No wonder. The site had been growing a minimum of 30% to 40% each quarter. It serves up to 90 million interactive bidding pages a day. It has the transactional volume of Charles Schwab & Co. in San Francisco, but unlike Schwab, it lacks a back-end legacy system painstakingly developed over years.
And unlike Schwab, eBay virtually never closes.
Whitman acknowledges that she made a costly error by waiting too long to hire key senior managers, especially Webb. But in June, she had to play catch-up, imposing stringent discipline and conducting top-level technical diplomacy to dig eBay out of the technology hole it was in. "This was about putting very specific procedures and processes in place and marshalling Sun, Oracle Corp. and Veritas Software Corp. and really figuring out how we were going to get quickly to far more redundancy and recoverability than we had," she explains.
Whitman's learning curve was steep. "I remember for the first few meetings I really didn't understand what people were saying," she says. But that didn't last long. "It's sort of like learning French," she laughs. "If you immerse yourself, after a week you can actually speak French."
Again, instinct played heavily. "I can just tell the way people are talking about something that it's not right," she says. "They don't even know it's not right, but I know."
Once Whitman had the lingo down, she was able to coax options out of her technical staff and vendors, then build consensus about what to do. Not that there's a simple way out of eBay's technical difficulties. "We are absolutely pioneering a technical infrastructure that does not exist," Whitman states.
The need to build in nearly infinite scalability is keeping Webb busy. "We've got this Ferrari screaming down the highway and I'm kind of standing on the hood, throwing asphalt down in front of it as we go," he says. EBay's Ferrari raced to great complexity in record time, he says. "Last year at this time, we had no E10Ks [Sun's largest servers]. Today I have seven. It gives you an idea of the dynamics of growth."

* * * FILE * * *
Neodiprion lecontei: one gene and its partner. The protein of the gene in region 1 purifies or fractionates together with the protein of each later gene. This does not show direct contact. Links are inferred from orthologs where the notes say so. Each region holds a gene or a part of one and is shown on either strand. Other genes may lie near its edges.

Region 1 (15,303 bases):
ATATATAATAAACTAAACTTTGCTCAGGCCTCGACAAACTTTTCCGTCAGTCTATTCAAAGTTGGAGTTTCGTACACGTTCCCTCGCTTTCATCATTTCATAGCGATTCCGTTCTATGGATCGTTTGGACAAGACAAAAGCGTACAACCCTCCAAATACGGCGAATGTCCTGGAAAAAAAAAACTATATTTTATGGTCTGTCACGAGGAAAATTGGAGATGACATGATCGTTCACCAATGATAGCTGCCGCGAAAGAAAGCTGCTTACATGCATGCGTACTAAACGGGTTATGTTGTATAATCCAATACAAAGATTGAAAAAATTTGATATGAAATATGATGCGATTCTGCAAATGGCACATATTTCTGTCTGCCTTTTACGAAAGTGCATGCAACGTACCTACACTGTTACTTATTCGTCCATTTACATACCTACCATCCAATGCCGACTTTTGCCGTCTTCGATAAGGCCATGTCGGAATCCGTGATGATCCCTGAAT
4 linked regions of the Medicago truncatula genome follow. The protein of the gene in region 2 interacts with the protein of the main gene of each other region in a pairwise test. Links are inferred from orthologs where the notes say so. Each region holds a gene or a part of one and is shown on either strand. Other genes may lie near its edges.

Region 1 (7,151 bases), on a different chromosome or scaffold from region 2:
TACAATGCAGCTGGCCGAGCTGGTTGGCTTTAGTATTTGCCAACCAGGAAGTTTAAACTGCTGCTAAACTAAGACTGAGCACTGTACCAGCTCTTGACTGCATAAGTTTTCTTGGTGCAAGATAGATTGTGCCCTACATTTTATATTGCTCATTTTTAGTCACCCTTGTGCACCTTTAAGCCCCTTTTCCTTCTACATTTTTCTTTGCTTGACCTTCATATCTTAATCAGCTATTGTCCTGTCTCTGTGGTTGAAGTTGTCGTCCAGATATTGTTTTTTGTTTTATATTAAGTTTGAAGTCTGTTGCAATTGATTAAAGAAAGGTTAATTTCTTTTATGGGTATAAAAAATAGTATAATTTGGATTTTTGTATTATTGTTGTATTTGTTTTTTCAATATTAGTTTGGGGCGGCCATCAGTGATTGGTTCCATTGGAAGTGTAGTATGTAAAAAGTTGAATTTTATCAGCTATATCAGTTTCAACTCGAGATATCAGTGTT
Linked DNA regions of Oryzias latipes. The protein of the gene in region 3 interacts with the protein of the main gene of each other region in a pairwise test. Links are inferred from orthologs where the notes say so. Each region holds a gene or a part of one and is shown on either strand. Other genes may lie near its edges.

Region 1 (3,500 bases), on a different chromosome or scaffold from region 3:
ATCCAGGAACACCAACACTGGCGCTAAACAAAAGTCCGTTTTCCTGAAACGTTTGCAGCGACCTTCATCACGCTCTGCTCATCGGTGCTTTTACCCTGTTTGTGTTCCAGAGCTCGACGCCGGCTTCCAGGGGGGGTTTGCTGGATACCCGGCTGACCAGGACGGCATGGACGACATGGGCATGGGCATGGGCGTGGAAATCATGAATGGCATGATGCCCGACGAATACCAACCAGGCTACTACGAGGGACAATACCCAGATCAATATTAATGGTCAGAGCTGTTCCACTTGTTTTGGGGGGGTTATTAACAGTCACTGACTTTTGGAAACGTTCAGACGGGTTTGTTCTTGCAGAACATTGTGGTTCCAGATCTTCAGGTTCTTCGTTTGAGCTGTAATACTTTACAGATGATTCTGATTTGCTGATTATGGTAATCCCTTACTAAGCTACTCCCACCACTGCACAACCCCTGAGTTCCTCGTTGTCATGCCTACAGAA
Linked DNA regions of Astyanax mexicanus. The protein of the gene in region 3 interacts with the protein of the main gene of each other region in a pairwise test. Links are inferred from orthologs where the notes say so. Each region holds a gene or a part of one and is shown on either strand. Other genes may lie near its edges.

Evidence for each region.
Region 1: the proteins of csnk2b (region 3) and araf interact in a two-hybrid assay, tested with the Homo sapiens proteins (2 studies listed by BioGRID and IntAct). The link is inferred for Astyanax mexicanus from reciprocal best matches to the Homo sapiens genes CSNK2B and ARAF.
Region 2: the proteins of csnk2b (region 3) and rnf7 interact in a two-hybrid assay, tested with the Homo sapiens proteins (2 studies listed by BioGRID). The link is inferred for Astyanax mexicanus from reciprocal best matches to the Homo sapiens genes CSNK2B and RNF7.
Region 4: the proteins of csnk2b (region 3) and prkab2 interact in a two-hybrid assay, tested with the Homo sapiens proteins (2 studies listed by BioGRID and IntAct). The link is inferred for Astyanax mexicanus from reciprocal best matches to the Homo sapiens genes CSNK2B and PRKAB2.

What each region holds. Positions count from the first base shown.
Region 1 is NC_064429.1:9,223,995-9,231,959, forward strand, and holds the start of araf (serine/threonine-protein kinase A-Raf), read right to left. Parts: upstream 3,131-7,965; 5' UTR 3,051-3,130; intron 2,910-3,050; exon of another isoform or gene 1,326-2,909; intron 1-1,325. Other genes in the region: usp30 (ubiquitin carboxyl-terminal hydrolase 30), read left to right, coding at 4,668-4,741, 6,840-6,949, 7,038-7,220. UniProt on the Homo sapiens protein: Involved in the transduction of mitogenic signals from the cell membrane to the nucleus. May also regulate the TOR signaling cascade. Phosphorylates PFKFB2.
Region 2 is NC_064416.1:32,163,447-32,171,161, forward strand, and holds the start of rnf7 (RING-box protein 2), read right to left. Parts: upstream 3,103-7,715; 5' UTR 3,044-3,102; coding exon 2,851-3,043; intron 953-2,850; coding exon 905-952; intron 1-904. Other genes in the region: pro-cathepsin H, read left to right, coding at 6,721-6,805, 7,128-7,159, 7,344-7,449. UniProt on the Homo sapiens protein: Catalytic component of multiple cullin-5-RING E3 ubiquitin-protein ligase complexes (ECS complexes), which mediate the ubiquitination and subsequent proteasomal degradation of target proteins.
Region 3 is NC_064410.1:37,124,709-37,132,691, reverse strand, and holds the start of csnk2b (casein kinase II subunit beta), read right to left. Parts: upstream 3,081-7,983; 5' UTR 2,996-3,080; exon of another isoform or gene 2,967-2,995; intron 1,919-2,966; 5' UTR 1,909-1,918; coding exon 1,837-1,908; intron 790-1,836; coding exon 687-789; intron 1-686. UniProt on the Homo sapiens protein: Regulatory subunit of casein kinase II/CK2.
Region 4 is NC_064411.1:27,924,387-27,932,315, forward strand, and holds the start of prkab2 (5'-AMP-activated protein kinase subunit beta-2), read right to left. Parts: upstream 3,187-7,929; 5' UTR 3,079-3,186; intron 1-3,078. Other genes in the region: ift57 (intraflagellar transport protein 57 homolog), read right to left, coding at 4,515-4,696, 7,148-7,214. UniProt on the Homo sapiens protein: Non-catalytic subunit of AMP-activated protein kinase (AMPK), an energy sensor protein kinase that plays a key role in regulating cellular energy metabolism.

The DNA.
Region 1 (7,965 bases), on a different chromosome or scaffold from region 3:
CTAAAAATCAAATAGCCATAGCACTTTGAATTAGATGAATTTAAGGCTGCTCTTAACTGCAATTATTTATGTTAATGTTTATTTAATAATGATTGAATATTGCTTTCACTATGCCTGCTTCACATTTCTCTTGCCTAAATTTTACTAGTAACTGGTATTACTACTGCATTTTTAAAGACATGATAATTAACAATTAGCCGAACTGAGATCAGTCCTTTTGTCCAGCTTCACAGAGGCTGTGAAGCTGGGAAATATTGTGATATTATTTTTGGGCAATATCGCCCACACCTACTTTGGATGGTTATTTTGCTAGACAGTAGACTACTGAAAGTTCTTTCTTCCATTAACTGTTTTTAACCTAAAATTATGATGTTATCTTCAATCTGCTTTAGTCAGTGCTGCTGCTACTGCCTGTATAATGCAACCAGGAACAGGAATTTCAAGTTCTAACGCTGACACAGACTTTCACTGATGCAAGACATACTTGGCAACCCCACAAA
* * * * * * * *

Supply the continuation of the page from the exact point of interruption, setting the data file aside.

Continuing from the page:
Webb's strategy is to split up eBay's huge, maxed-out database into more manageable, distributed chunks. Functions such as customer feedback, accounting and some product categories will be moved to separate machines. This will provide vastly more room for growth and less catastrophic consequences when one server goes down. But the cost is a lot more management complexity - and a lot more discipline. And imposing traditional management discipline is difficult in a freewheeling dot-com environment where "folks, in many cases, have never done any of that before and don't want to," Webb says.
His other concern is reliability. Shortly after another spate of outages in November, Webb moved eBay from a "warm backup" system - in which a copy of the database resides on another machine and operations can be switched over - to a high-availability cluster, where live data and the backup copy share a disk.